Unleashing the Arctic Cold
Mother Nature let us off easy with a mild December across the majority of the United States but some impressive cold air arriving this week is bouncing many of us back to reality. But hey, it’s January…it should be cold!
The graphic above shows a computer weather model depiction of temperature across the United States at 850 millibars or roughly 5000 feet above the surface from Monday (1/5) morning to Thursday (1/8) morning. This animation isn’t meant to show you the temperature at the surface but hopefully gives you a good idea of the penetration of the cold air as it descends over the Plains, Midwest, South and the East Coast. Notice the blue and purple colors push southward into the Gulf States and the Southeast. Meanwhile, the most intense pocket of arctic air — colored red, orange, and yellow — swings across the Upper Midwest, Great Lakes, and finally New England during the same time period.
In winter, a very strong area of high pressure translates to extreme cold and a very dry air mass. The above graphic is a model depiction of surface pressure for Wednesday afternoon (1/7). When you begin to talk about surface pressure of 1040 to 1050 millibars in winter, you’re dealing with some brutal cold; a bone-chilling air mass. But when you start talking about a surface pressure nearing 1060 millibars (centered over Nebraska), well then, now you’re dealing with a truly remarkable cold air mass (and some remarkably dry air to boot). A 1060 millibar pressure reading equates to about 31.30 inches of mercury (inHG) — a measuring unit that you might be more familiar with. But no matter how you measure air pressure, there’s a pretty good chance that several high air pressure records will fall this week in the central U.S. as that monster high sets up shop. The record high pressure in the United States was set in Miles City, Montana on December 24, 1983 when the sea-level pressure reached 1064 millibars or 31.40 inHG.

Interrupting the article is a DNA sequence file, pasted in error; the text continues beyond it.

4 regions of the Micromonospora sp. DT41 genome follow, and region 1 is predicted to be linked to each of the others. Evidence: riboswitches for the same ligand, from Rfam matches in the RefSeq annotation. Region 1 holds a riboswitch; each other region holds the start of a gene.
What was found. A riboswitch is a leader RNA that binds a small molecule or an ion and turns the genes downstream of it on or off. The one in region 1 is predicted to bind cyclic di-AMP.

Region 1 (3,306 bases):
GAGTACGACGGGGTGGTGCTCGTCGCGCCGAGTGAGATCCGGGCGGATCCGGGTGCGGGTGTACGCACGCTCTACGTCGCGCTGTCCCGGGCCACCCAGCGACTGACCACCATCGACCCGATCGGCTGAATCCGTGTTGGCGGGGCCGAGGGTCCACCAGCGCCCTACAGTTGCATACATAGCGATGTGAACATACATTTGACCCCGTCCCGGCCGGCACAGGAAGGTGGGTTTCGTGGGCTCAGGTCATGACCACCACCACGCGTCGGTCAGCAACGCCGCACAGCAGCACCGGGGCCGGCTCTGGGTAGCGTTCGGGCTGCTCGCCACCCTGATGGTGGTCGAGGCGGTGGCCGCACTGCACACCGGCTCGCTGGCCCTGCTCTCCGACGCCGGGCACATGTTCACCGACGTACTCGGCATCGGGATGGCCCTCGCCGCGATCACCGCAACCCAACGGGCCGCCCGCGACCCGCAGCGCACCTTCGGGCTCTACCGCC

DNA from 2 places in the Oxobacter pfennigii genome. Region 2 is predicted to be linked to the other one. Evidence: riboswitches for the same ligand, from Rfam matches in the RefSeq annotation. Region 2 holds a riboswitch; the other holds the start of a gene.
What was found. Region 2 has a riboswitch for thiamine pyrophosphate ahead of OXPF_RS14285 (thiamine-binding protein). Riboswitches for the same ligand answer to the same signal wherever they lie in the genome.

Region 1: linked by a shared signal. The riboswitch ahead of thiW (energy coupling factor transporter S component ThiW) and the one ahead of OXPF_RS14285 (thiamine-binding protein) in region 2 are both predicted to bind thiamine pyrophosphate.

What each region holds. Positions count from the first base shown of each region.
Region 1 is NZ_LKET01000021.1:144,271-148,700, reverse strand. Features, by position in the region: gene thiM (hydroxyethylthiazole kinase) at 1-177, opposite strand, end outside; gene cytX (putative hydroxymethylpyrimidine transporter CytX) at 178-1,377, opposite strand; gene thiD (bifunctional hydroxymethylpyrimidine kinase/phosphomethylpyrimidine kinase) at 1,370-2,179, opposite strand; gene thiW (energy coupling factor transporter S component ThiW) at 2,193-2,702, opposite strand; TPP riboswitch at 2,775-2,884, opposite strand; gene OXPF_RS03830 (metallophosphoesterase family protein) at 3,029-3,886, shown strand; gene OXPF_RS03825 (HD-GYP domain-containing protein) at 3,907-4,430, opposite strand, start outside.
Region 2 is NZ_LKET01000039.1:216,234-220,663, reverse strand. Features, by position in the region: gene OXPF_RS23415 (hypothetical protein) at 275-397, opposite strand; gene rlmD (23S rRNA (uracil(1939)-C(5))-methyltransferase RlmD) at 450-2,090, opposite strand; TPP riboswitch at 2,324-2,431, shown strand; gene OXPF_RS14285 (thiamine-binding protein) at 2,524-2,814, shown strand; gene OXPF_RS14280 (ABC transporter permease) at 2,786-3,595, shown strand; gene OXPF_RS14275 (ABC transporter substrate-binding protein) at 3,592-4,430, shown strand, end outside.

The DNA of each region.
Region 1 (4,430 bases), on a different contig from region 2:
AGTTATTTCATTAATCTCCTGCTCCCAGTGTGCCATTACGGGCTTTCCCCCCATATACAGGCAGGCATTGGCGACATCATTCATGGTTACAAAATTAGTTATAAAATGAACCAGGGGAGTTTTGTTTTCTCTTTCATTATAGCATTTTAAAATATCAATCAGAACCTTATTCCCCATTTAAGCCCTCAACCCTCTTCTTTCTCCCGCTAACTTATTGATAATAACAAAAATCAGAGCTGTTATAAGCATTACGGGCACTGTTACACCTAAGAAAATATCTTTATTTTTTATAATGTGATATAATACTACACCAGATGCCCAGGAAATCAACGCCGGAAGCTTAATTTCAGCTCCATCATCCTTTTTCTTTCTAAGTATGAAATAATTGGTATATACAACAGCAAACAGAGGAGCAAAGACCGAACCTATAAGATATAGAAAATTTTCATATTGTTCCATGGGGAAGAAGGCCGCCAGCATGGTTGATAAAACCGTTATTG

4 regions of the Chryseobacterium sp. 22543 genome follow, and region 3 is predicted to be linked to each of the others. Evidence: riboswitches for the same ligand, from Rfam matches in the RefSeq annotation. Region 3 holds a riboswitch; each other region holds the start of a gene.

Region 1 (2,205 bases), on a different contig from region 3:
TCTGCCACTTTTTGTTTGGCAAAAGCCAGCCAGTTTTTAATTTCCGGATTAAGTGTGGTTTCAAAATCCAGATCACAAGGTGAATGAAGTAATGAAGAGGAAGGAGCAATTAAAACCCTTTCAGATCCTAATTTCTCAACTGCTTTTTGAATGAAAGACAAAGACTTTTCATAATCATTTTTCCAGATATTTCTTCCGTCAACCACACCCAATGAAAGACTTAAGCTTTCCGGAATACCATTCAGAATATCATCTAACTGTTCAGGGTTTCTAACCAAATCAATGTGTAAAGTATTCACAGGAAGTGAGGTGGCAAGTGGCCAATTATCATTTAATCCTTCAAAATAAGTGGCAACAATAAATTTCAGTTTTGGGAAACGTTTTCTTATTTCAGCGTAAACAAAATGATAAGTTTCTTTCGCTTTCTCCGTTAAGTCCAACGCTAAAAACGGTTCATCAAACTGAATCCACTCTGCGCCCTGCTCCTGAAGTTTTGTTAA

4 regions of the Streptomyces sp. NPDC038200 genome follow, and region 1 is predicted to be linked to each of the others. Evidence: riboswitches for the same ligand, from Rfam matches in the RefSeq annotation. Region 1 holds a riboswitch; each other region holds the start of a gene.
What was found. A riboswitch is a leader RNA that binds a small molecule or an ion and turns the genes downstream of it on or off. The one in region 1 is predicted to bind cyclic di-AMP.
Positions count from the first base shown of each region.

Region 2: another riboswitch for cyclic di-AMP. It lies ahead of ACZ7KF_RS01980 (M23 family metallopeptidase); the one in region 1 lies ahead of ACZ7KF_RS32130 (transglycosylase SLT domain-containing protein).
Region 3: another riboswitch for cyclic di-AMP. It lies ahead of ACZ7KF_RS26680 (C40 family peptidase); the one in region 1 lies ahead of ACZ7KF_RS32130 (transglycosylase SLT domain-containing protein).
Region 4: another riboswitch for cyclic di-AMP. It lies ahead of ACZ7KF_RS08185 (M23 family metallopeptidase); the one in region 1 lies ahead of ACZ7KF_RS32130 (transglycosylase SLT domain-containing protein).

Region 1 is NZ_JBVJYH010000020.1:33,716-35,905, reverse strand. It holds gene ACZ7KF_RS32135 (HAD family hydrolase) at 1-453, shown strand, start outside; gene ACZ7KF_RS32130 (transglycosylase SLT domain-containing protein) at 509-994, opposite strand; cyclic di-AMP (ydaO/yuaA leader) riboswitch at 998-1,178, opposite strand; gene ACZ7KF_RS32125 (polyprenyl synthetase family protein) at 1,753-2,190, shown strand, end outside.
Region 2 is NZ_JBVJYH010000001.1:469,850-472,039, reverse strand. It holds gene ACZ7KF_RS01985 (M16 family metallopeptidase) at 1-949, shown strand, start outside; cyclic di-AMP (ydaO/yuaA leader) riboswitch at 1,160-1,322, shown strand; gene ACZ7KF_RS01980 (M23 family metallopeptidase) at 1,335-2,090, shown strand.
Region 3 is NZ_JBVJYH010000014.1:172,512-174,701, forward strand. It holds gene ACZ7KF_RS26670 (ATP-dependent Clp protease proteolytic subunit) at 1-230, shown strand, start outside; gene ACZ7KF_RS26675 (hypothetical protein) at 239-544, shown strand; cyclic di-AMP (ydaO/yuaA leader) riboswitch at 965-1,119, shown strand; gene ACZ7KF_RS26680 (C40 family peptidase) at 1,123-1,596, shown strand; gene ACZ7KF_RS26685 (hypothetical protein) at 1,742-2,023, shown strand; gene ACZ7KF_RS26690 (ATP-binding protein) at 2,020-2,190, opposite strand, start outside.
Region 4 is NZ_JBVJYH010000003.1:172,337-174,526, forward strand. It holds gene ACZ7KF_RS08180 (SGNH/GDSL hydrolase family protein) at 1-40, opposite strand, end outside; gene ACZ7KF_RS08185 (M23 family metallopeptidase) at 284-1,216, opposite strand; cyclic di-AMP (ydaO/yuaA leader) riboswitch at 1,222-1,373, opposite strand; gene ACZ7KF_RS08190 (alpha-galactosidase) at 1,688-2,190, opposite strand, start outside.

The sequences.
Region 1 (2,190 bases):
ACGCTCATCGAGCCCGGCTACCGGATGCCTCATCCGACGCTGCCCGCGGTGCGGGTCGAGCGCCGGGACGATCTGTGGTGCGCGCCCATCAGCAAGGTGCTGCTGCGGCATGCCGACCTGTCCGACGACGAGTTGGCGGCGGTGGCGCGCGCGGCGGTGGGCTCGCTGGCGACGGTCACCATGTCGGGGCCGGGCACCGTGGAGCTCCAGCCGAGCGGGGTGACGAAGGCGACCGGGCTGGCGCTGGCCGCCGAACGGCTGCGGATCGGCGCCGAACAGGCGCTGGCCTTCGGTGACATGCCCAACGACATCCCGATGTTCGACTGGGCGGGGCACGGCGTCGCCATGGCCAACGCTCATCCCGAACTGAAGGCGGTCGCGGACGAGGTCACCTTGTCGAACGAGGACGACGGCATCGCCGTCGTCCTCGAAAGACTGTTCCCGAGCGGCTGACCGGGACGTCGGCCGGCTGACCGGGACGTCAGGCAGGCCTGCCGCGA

The above animation shows forecast low temperature values for Tuesday, Wednesday, and Thursday morning as predicted by The Weather Channel. The first thing that pops out at you is that the northern Plains, Upper Midwest, Great Lakes, and northern New England will all be dominated by subzero morning lows during this time period. Something that also stands out is just how cold a majority of the United States will be by Thursday morning. Single digit readings wil reach the Tenessee Valley while subfreezing values will reach as far south as the Gulf Coast. There may not be many record lows set — due to the fact that the record low “bar” is already set very low in January — but it certainly will be the coldest air of the season thus far. Moreover, after a fairly mild December this arctic air mass may be a bit of a shock to the system.